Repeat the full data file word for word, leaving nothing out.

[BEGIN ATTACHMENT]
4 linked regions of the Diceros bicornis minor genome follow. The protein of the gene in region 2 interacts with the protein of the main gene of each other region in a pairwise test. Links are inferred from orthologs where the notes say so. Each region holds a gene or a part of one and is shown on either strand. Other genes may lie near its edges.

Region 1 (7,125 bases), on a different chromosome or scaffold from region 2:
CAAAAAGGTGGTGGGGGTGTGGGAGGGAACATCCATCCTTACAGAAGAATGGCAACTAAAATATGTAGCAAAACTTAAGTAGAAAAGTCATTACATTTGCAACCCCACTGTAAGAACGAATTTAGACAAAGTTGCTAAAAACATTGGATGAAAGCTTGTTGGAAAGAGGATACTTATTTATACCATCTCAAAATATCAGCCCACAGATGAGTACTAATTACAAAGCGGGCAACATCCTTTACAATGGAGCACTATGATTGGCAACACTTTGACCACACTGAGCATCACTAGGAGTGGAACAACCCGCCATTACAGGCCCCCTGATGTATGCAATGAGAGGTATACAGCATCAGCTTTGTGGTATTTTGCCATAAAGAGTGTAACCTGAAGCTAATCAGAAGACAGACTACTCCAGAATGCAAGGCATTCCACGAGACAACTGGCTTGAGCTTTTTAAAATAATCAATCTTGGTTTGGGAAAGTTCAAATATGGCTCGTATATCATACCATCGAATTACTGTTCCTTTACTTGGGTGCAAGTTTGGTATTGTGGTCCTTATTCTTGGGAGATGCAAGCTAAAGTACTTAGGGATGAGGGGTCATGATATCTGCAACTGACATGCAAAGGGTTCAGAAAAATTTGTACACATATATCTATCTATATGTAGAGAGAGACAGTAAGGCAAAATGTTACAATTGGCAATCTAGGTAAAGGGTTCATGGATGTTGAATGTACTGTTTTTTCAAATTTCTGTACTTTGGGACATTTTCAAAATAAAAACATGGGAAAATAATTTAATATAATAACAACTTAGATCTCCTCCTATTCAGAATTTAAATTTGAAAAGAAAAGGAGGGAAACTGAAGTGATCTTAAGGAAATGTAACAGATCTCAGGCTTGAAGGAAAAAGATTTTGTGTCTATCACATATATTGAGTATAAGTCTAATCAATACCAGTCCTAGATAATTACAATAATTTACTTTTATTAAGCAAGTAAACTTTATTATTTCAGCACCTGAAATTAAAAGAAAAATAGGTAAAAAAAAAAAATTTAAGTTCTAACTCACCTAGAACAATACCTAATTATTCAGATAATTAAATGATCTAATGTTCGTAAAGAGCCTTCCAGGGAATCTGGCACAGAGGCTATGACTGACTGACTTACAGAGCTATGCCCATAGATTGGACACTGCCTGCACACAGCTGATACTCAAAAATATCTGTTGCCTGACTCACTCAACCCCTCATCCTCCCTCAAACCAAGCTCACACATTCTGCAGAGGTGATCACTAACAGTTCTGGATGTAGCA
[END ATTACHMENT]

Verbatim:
4 linked regions of the Diceros bicornis minor genome follow. The protein of the gene in region 2 interacts with the protein of the main gene of each other region in a pairwise test. Links are inferred from orthologs where the notes say so. Each region holds a gene or a part of one and is shown on either strand. Other genes may lie near its edges.

Region 1 (7,125 bases), on a different chromosome or scaffold from region 2:
CAAAAAGGTGGTGGGGGTGTGGGAGGGAACATCCATCCTTACAGAAGAATGGCAACTAAAATATGTAGCAAAACTTAAGTAGAAAAGTCATTACATTTGCAACCCCACTGTAAGAACGAATTTAGACAAAGTTGCTAAAAACATTGGATGAAAGCTTGTTGGAAAGAGGATACTTATTTATACCATCTCAAAATATCAGCCCACAGATGAGTACTAATTACAAAGCGGGCAACATCCTTTACAATGGAGCACTATGATTGGCAACACTTTGACCACACTGAGCATCACTAGGAGTGGAACAACCCGCCATTACAGGCCCCCTGATGTATGCAATGAGAGGTATACAGCATCAGCTTTGTGGTATTTTGCCATAAAGAGTGTAACCTGAAGCTAATCAGAAGACAGACTACTCCAGAATGCAAGGCATTCCACGAGACAACTGGCTTGAGCTTTTTAAAATAATCAATCTTGGTTTGGGAAAGTTCAAATATGGCTCGTATATCATACCATCGAATTACTGTTCCTTTACTTGGGTGCAAGTTTGGTATTGTGGTCCTTATTCTTGGGAGATGCAAGCTAAAGTACTTAGGGATGAGGGGTCATGATATCTGCAACTGACATGCAAAGGGTTCAGAAAAATTTGTACACATATATCTATCTATATGTAGAGAGAGACAGTAAGGCAAAATGTTACAATTGGCAATCTAGGTAAAGGGTTCATGGATGTTGAATGTACTGTTTTTTCAAATTTCTGTACTTTGGGACATTTTCAAAATAAAAACATGGGAAAATAATTTAATATAATAACAACTTAGATCTCCTCCTATTCAGAATTTAAATTTGAAAAGAAAAGGAGGGAAACTGAAGTGATCTTAAGGAAATGTAACAGATCTCAGGCTTGAAGGAAAAAGATTTTGTGTCTATCACATATATTGAGTATAAGTCTAATCAATACCAGTCCTAGATAATTACAATAATTTACTTTTATTAAGCAAGTAAACTTTATTATTTCAGCACCTGAAATTAAAAGAAAAATAGGTAAAAAAAAAAAATTTAAGTTCTAACTCACCTAGAACAATACCTAATTATTCAGATAATTAAATGATCTAATGTTCGTAAAGAGCCTTCCAGGGAATCTGGCACAGAGGCTATGACTGACTGACTTACAGAGCTATGCCCATAGATTGGACACTGCCTGCACACAGCTGATACTCAAAAATATCTGTTGCCTGACTCACTCAACCCCTCATCCTCCCTCAAACCAAGCTCACACATTCTGCAGAGGTGATCACTAACAGTTCTGGATGTAGCA